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Porto Alegre, Brazil

The Pontifical Catholic University of Rio Grande do Sul , often abbreviated as PUCRS, is a private non-profit Catholic university. With campuses in the Brazilian cities of Porto Alegre and Viamão, it is the largest private university of the state of Rio Grande do Sul and the first university founded by the Catholic religious institute of the Marist Brothers. PUCRS is considered the best private university of Brazil's Southern Region by the Ministry of Education , and one of the best private universities in the country, with FGV, PUC-Rio and the PUC-SP. Wikipedia.


Vasconcelos A.C.,Pontifical Catholic University of Rio Grande do Sul
Journal of oral science | Year: 2010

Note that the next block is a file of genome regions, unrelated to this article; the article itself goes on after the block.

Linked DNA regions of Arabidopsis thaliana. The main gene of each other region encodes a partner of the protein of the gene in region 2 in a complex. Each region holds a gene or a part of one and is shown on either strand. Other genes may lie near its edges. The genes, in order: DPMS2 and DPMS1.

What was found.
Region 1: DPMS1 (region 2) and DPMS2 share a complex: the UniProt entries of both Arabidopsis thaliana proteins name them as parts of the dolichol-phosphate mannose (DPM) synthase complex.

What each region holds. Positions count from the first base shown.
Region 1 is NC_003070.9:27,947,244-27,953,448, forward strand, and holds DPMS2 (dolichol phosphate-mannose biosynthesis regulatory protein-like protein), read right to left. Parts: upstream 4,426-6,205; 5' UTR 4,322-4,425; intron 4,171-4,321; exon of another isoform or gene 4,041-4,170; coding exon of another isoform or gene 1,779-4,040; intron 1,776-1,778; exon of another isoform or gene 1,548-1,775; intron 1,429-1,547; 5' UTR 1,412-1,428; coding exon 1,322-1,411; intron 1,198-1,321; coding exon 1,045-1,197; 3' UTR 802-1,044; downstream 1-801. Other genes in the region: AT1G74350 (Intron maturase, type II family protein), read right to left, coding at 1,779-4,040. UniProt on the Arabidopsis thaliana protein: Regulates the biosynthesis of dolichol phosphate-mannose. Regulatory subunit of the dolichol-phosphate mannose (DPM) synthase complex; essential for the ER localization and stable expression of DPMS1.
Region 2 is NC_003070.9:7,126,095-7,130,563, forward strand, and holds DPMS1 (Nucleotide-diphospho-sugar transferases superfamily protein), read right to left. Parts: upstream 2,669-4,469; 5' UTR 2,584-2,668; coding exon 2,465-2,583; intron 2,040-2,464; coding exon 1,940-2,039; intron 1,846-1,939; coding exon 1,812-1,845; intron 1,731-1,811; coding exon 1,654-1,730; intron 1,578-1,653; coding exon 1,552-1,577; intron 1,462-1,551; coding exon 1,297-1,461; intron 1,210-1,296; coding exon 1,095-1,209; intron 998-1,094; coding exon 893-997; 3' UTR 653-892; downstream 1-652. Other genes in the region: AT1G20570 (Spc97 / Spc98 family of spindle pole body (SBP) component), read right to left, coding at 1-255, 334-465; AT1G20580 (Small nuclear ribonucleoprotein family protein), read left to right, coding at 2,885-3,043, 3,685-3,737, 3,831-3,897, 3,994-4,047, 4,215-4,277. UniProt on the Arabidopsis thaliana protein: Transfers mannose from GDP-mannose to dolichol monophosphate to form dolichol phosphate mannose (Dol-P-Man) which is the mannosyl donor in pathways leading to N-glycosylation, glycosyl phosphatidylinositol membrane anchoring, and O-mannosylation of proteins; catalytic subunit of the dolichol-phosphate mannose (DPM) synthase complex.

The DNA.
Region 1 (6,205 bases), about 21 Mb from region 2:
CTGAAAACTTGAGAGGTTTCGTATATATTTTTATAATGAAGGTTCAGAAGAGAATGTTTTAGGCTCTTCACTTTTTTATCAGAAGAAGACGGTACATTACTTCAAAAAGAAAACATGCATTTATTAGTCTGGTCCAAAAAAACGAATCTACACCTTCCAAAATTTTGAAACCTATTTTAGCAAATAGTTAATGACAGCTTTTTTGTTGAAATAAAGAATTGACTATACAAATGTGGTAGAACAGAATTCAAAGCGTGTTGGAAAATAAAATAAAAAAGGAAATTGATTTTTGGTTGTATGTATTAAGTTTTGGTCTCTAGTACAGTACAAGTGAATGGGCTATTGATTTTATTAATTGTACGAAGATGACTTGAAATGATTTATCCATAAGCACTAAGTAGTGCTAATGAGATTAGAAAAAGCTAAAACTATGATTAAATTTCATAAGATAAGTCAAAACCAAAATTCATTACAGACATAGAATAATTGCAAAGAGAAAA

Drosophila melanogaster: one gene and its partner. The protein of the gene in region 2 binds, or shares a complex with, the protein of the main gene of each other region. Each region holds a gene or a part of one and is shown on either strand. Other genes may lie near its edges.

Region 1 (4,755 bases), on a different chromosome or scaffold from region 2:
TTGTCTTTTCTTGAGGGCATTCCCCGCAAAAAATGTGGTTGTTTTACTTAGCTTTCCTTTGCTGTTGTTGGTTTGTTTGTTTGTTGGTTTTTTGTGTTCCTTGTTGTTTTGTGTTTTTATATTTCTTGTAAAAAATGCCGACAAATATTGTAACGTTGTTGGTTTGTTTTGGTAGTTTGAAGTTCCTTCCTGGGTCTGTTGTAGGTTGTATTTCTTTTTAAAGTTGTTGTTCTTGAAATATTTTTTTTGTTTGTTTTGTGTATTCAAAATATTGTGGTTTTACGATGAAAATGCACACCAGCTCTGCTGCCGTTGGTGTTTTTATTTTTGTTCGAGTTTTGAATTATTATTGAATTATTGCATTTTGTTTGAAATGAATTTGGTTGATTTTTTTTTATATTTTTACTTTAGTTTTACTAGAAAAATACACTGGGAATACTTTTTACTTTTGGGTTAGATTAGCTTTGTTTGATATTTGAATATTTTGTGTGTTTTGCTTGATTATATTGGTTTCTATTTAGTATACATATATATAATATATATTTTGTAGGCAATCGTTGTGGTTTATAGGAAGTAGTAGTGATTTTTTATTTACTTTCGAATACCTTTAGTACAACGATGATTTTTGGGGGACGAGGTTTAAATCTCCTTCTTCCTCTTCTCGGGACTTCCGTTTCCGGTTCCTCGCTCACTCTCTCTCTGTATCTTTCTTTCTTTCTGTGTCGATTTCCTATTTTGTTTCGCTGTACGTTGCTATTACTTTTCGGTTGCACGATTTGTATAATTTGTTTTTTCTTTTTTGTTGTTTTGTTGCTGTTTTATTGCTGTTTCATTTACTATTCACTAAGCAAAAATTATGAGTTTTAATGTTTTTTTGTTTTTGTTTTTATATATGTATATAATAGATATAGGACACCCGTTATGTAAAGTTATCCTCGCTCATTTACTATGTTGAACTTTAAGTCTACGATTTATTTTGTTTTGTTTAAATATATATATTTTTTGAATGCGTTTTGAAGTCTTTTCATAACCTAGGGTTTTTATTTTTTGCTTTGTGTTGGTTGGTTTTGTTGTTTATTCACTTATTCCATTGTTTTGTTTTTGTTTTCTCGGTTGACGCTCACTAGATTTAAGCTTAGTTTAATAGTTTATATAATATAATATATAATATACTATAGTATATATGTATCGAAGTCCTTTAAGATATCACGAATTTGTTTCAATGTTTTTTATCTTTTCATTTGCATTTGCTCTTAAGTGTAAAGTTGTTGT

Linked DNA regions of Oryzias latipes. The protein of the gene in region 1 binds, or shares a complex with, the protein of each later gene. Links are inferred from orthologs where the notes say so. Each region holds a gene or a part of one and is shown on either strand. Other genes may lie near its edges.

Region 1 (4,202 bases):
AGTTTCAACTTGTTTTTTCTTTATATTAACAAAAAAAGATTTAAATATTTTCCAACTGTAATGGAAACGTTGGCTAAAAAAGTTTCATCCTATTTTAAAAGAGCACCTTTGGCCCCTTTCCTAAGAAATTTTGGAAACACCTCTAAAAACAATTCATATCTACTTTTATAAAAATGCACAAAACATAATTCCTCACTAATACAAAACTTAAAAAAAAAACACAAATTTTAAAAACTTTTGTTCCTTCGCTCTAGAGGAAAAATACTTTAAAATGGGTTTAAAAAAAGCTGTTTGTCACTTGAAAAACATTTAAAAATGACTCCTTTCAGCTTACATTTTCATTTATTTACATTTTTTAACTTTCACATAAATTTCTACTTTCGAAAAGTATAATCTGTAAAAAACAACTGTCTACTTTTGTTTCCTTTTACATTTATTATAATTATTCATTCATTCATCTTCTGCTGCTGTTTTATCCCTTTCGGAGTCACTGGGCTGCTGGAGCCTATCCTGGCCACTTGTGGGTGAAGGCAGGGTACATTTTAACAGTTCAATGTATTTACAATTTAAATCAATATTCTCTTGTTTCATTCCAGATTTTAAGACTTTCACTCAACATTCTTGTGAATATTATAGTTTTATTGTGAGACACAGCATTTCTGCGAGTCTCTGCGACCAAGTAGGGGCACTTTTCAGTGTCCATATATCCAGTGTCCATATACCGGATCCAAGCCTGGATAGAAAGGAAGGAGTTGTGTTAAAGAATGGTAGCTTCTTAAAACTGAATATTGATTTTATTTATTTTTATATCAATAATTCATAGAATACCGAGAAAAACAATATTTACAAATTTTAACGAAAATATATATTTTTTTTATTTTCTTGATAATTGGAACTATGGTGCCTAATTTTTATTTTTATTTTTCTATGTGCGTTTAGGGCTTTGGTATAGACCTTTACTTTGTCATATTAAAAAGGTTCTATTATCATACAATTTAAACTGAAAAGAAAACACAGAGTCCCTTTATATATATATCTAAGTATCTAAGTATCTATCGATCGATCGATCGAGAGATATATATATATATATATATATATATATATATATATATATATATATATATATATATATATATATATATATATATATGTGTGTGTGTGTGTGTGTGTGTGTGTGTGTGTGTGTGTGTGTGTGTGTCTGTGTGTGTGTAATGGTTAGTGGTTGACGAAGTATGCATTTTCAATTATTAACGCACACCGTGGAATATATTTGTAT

The objective of the present study was to comparatively evaluate the concentrations of blood and salivary glucose as well as salivary flow and xerostomia in type 2 diabetic and non-diabetic patients. The mean salivary glucose level in diabetic patients was 14.03 +/-16.76 mg/dl and 6.35 +/- 6.02 mg/dl (P = 0.036) in the control group. The mean capillary blood glucose level in diabetic patients was 213 +/- 88 mg/dl, while that in non-diabetic patients was 99 +/- 14 mg/dl (P = 0.000). The mean value for resting salivary flow was 0.21 +/- 0.16 ml/min in diabetic patients and 0.33 +/- 0.20 ml/min in the control group (P = 0.002). The stimulated salivary flow was lower in the group of diabetic patients, with a mean of 0.63 +/- 0.43 ml/min, whereas the control group showed a mean of 1.20 +/- 0.70 ml/min (P = 0.000). Of the diabetic patients, 45% exhibited hyposalivation, in contrast to 2.5% of the non-diabetic patients (P = 0.000). Xerostomia was reported in 12.5% of diabetic patients and 5% of non-diabetic patients (P = 0.23). We can conclude that salivary glucose concentration was significantly higher in the experimental group and that there was no correlation between salivary and blood glucose concentrations in diabetic patients. The total salivary flow was significantly reduced in diabetic patients and there was no significant difference as to the presence of xerostomia in both groups. Source